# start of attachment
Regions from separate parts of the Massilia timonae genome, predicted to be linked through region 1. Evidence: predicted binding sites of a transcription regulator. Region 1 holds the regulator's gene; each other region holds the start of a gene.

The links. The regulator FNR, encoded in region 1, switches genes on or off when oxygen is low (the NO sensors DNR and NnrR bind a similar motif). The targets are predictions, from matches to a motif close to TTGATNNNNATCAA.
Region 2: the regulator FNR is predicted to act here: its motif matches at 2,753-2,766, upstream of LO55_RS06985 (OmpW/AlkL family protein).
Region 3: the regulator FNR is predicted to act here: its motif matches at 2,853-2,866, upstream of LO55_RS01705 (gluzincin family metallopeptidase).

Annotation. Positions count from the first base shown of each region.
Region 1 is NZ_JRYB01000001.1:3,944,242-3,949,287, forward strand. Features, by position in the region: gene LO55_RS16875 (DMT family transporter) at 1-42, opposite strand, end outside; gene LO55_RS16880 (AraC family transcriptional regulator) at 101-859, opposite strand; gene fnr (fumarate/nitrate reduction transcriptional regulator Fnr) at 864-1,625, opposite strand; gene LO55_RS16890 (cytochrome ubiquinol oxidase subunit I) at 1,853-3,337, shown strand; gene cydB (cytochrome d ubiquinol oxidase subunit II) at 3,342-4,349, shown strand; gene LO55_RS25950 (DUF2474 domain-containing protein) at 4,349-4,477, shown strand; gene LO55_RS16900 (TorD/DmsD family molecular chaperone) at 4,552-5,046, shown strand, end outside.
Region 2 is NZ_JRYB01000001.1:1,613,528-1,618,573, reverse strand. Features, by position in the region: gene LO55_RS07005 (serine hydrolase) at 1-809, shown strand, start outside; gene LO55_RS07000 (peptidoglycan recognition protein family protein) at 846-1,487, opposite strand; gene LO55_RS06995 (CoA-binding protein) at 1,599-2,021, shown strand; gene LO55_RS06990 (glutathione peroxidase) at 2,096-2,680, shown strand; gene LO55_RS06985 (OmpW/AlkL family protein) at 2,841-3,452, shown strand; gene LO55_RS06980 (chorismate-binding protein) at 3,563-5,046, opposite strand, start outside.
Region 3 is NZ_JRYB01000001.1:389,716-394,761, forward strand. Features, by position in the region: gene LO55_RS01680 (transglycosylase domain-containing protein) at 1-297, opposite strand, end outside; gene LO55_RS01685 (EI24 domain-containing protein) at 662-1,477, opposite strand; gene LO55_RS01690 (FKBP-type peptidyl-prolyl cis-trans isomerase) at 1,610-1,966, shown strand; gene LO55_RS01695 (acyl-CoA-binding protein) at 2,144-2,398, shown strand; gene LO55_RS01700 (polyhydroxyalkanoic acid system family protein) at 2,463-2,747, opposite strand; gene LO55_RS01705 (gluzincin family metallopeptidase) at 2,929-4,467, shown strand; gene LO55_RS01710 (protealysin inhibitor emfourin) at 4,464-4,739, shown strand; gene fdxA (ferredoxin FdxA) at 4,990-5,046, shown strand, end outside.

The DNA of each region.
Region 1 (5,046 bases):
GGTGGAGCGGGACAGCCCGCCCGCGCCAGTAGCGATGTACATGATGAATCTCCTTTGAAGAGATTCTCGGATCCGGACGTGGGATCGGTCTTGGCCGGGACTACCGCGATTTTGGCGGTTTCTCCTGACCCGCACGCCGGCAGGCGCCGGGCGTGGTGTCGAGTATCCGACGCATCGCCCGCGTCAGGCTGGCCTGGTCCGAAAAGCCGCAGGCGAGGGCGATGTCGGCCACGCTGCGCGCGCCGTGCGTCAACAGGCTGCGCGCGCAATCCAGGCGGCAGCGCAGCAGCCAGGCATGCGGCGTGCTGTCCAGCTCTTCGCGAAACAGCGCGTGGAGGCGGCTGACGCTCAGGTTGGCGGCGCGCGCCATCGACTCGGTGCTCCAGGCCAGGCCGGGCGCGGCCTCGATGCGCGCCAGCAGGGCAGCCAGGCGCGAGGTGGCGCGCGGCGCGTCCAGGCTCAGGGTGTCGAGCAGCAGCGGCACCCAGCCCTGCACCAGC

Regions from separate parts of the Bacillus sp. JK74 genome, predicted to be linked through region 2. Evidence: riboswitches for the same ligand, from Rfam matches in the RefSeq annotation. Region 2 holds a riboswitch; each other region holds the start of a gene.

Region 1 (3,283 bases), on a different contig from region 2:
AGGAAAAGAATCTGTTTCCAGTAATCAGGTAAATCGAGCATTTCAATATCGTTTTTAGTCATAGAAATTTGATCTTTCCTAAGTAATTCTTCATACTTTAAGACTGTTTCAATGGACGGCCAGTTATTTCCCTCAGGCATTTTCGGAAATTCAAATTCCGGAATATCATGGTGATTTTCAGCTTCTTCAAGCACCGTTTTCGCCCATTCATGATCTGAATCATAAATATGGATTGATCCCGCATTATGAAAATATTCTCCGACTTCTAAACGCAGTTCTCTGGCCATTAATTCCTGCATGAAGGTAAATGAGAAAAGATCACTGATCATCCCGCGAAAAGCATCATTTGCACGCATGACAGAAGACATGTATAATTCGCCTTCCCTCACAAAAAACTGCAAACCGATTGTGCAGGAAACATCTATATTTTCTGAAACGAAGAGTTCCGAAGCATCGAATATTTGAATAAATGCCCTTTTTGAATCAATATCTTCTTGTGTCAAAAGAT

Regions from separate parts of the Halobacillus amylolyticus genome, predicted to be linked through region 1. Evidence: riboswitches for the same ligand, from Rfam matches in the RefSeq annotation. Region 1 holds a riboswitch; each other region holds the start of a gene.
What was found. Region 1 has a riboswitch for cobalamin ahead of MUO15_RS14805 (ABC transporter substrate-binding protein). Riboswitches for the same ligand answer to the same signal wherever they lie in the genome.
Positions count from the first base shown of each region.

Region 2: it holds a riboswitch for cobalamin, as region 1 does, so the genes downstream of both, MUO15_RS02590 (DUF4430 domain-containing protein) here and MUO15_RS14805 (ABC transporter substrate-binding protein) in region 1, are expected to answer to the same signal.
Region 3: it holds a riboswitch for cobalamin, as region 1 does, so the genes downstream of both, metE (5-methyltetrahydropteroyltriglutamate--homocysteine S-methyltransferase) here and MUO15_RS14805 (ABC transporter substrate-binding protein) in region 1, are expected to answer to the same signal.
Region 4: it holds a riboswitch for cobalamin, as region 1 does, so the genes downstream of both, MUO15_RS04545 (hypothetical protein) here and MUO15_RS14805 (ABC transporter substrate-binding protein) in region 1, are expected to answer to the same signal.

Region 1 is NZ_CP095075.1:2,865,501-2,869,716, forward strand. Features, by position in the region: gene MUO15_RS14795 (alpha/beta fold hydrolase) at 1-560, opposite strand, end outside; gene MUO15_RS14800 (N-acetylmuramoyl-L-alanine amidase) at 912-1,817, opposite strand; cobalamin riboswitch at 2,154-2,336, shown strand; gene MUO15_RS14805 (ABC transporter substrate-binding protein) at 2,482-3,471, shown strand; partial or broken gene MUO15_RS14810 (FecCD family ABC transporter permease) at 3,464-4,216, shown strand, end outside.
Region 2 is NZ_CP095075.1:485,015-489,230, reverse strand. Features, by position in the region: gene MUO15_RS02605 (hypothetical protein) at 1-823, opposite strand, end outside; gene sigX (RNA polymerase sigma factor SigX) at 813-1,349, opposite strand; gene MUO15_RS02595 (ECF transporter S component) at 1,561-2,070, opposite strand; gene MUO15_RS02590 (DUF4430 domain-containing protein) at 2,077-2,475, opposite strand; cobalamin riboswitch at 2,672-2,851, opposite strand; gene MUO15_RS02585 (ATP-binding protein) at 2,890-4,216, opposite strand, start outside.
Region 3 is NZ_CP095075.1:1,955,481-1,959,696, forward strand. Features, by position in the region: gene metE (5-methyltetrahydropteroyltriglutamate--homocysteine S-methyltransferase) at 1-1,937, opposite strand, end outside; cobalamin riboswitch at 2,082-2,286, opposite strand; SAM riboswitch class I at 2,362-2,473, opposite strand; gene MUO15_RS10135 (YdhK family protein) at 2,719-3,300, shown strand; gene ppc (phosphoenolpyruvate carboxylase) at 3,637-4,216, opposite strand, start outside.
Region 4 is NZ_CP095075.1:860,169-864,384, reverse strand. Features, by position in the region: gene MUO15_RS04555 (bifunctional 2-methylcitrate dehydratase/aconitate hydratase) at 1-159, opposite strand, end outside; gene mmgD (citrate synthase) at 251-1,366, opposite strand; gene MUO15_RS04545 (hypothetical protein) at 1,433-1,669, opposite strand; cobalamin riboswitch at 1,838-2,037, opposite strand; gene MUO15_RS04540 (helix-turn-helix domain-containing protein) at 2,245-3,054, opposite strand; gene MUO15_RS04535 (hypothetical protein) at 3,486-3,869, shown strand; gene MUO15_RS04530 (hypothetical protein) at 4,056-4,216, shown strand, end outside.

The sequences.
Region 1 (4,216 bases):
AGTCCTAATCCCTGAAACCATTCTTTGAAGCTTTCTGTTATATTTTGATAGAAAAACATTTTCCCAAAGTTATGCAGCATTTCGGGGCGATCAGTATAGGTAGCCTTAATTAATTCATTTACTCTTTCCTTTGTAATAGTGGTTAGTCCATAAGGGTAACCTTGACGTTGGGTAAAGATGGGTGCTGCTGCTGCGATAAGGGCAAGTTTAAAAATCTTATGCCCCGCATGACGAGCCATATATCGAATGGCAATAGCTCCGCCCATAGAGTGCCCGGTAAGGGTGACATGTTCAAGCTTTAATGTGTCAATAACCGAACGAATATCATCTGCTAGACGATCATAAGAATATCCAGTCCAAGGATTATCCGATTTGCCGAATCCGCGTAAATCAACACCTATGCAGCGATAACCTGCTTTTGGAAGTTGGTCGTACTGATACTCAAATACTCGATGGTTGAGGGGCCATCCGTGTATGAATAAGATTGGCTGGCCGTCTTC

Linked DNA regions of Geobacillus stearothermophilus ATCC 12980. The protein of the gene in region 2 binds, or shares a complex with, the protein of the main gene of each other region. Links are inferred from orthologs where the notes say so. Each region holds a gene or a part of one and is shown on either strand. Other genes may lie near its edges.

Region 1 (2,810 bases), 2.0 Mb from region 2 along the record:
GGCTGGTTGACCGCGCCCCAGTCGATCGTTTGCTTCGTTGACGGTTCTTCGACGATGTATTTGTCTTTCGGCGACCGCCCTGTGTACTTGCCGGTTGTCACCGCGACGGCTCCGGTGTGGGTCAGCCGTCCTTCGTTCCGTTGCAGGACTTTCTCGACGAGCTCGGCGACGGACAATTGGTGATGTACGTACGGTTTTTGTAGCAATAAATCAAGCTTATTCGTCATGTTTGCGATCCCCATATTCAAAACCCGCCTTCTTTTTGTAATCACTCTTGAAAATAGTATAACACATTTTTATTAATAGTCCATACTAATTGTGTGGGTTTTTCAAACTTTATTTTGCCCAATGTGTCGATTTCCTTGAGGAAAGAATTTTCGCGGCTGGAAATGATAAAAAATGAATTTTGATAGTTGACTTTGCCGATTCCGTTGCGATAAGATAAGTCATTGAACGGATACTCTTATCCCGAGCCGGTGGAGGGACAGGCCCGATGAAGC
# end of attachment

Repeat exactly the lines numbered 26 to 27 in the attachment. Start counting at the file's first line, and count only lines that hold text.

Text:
Region 1 (4,216 bases):
AGTCCTAATCCCTGAAACCATTCTTTGAAGCTTTCTGTTATATTTTGATAGAAAAACATTTTCCCAAAGTTATGCAGCATTTCGGGGCGATCAGTATAGGTAGCCTTAATTAATTCATTTACTCTTTCCTTTGTAATAGTGGTTAGTCCATAAGGGTAACCTTGACGTTGGGTAAAGATGGGTGCTGCTGCTGCGATAAGGGCAAGTTTAAAAATCTTATGCCCCGCATGACGAGCCATATATCGAATGGCAATAGCTCCGCCCATAGAGTGCCCGGTAAGGGTGACATGTTCAAGCTTTAATGTGTCAATAACCGAACGAATATCATCTGCTAGACGATCATAAGAATATCCAGTCCAAGGATTATCCGATTTGCCGAATCCGCGTAAATCAACACCTATGCAGCGATAACCTGCTTTTGGAAGTTGGTCGTACTGATACTCAAATACTCGATGGTTGAGGGGCCATCCGTGTATGAATAAGATTGGCTGGCCGTCTTC